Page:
Governor Kate Brown visited the University of Oregon campus yesterday with senators Ron Wyden and Jeff Merkley and Representative Peter DeFazio to rally students and encourage them to vote by today’s deadline.
Dozens of people filled the EMU Amphitheater with campaign signs and the cutouts of Brown’s face, chanting “Kate, Kate, Kate” before the gubernatorial candidate took the microphone.
Former Independent candidate for governor Patrick Starnes also took the stage to endorse and introduce Brown.
Brown reminded the audience of some of the things she’s accomplished in her term as governor, saying, “We passed an increase in the minimum wage, we passed the nation’s first automatic voter registration, we’ve also been able to move forward on trans equality.”
She also emphasized that rejecting measure 105 and ensuring Oregon have a leader who is willing to stand up to the Trump administration should be voters’ priorities this election.
“Let’s leave no ballot unreturned,” Brown said to cheers. “I know that every votes makes a difference, I literally won my first race for the state house by seven votes. Your vote is your voice and every voice matters.”
After Brown spoke, she made her way into the crowd for selfies with supporters and a llama.
Brown said not only does she love visiting Eugene, that her mission in visiting campus was to “energize the student body,” which she said she sees as a key group that shares her passions.
“Student voices matter,” she told the Emerald. “Students care about climate change. We need to elect pro-climate change candidates. We need to elect candidates that are absolutely committed and have a track record of bringing people together to ensure that we have affordable access to higher education and we need to have candidates who are willing to step up to the plate and tackle common sense firearm safety.”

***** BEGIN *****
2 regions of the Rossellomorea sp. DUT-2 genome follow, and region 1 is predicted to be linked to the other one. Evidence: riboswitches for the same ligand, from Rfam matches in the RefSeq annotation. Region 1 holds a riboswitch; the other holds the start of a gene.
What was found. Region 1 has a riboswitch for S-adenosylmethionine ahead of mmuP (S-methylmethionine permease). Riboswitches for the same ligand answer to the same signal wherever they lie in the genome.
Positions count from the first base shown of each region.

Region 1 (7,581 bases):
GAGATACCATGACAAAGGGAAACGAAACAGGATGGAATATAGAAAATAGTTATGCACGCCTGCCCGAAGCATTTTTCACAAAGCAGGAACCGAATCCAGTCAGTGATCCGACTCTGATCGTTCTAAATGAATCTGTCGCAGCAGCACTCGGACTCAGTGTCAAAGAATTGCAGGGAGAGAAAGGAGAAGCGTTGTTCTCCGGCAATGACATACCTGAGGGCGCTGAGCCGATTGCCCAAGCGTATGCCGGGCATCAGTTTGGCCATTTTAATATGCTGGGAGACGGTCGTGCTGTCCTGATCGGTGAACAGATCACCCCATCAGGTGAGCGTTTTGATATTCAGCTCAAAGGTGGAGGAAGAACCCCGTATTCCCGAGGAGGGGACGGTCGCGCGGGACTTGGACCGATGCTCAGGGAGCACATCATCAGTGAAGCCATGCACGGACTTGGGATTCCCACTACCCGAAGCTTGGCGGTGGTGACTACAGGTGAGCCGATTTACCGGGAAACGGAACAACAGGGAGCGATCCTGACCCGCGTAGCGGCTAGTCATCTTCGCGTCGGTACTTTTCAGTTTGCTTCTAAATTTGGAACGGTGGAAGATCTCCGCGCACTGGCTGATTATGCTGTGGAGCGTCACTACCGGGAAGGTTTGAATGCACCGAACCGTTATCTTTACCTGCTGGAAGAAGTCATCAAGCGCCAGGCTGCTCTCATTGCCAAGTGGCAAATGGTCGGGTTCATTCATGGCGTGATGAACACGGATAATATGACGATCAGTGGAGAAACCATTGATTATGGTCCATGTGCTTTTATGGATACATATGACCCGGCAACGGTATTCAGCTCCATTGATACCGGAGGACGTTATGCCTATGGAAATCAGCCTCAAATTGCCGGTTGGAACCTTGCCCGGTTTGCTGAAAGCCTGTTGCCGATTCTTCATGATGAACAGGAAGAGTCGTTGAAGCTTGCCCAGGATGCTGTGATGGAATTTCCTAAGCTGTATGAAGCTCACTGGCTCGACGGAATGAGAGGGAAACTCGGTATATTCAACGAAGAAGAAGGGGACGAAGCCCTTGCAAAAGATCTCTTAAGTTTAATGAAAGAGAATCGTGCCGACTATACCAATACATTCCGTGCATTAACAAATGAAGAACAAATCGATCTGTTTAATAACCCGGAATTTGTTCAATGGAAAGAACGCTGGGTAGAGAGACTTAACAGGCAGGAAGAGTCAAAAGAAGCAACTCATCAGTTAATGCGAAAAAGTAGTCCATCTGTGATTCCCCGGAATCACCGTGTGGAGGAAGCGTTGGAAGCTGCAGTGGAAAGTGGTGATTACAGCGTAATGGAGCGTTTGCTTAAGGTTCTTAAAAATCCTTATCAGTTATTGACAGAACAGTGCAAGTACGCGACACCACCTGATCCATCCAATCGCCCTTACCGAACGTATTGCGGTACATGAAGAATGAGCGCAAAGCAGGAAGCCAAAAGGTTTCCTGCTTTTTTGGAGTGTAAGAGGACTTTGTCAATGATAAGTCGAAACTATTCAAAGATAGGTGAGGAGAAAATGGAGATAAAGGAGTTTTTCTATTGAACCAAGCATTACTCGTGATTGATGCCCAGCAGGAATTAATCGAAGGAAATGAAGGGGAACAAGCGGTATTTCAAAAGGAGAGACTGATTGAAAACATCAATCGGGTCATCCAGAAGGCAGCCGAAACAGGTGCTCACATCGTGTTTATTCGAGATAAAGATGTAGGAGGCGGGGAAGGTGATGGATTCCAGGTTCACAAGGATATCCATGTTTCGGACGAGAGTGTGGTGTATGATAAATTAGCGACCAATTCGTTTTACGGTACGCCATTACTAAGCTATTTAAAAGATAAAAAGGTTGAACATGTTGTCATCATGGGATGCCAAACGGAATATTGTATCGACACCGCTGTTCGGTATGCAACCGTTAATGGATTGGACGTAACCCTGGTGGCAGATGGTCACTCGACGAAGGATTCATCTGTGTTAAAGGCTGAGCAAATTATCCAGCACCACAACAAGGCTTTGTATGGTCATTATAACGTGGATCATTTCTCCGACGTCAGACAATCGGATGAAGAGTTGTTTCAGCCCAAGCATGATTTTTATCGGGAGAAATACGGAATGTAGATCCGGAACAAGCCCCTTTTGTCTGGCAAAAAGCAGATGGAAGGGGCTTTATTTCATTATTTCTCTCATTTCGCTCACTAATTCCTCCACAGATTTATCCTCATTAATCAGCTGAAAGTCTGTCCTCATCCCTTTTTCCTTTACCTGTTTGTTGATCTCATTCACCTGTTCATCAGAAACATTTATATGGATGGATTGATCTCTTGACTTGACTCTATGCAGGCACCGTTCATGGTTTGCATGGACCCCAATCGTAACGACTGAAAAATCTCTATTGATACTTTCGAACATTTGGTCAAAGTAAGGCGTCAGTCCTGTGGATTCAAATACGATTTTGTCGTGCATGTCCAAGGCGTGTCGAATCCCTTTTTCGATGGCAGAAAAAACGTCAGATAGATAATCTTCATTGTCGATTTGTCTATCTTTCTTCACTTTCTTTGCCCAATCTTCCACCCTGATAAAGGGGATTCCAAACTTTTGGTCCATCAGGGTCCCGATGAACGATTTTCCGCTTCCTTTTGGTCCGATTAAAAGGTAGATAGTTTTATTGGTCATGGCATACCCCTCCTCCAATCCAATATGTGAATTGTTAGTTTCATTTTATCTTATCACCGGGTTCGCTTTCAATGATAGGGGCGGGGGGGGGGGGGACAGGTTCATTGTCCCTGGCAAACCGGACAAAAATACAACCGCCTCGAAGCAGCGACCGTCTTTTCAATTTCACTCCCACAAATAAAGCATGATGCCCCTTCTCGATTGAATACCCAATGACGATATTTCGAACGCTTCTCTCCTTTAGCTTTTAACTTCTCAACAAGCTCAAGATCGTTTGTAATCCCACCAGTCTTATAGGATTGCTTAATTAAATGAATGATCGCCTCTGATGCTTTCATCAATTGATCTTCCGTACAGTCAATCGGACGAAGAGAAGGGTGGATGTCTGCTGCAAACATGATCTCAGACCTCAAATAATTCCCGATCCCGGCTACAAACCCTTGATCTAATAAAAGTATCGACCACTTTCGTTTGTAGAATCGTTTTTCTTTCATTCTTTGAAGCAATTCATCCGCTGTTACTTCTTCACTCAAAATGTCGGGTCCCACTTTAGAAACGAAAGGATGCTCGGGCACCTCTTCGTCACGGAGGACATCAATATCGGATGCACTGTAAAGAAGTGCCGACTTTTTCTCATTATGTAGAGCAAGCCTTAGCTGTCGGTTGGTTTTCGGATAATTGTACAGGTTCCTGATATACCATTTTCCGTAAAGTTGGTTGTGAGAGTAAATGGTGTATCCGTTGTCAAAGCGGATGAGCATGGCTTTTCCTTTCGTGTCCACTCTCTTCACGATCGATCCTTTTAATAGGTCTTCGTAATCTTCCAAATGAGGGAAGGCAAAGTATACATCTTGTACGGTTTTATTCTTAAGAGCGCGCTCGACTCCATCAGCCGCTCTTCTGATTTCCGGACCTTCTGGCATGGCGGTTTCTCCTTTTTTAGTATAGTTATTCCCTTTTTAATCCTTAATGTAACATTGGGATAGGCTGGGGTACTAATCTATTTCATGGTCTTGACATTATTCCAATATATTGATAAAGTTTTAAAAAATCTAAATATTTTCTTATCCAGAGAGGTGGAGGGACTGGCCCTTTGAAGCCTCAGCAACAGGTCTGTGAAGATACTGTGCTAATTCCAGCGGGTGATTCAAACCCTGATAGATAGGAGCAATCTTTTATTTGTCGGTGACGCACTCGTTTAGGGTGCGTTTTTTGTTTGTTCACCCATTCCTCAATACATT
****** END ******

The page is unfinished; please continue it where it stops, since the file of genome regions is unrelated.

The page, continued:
ASUO Internal Vice President, Imani Dorsey, also spoke after Brown and lead a chant of “Ballot in the box.”
UO senior Lindsey Carmen said she was inspired to come show her support for Wyden and Brown after they attended a memorial for the Pittsburg shooting victims at the Beth Israel synagogue in Portland. Carmen, who is Jewish, said that Brown’s appearance meant a lot to her.
“I wasn’t expecting that,” Carmen said. “I didn’t think the government would show up like that. It’s close to my heart.”
As far as voting, Carmen said she’s been carrying her ballot around in her backpack and only has a very more issues and candidates to research before she submits it.
With Election Day here, Brown said they will continue to push for last minute ballots and knocking on a few more doors.
“Honestly I’m going to be spending a lot of time writing thank you notes and calling people to say thank you,” Brown said. “ I’m extremely grateful, win or lose, I’m really grateful for all of the incredible support I’ve received in this campaign.”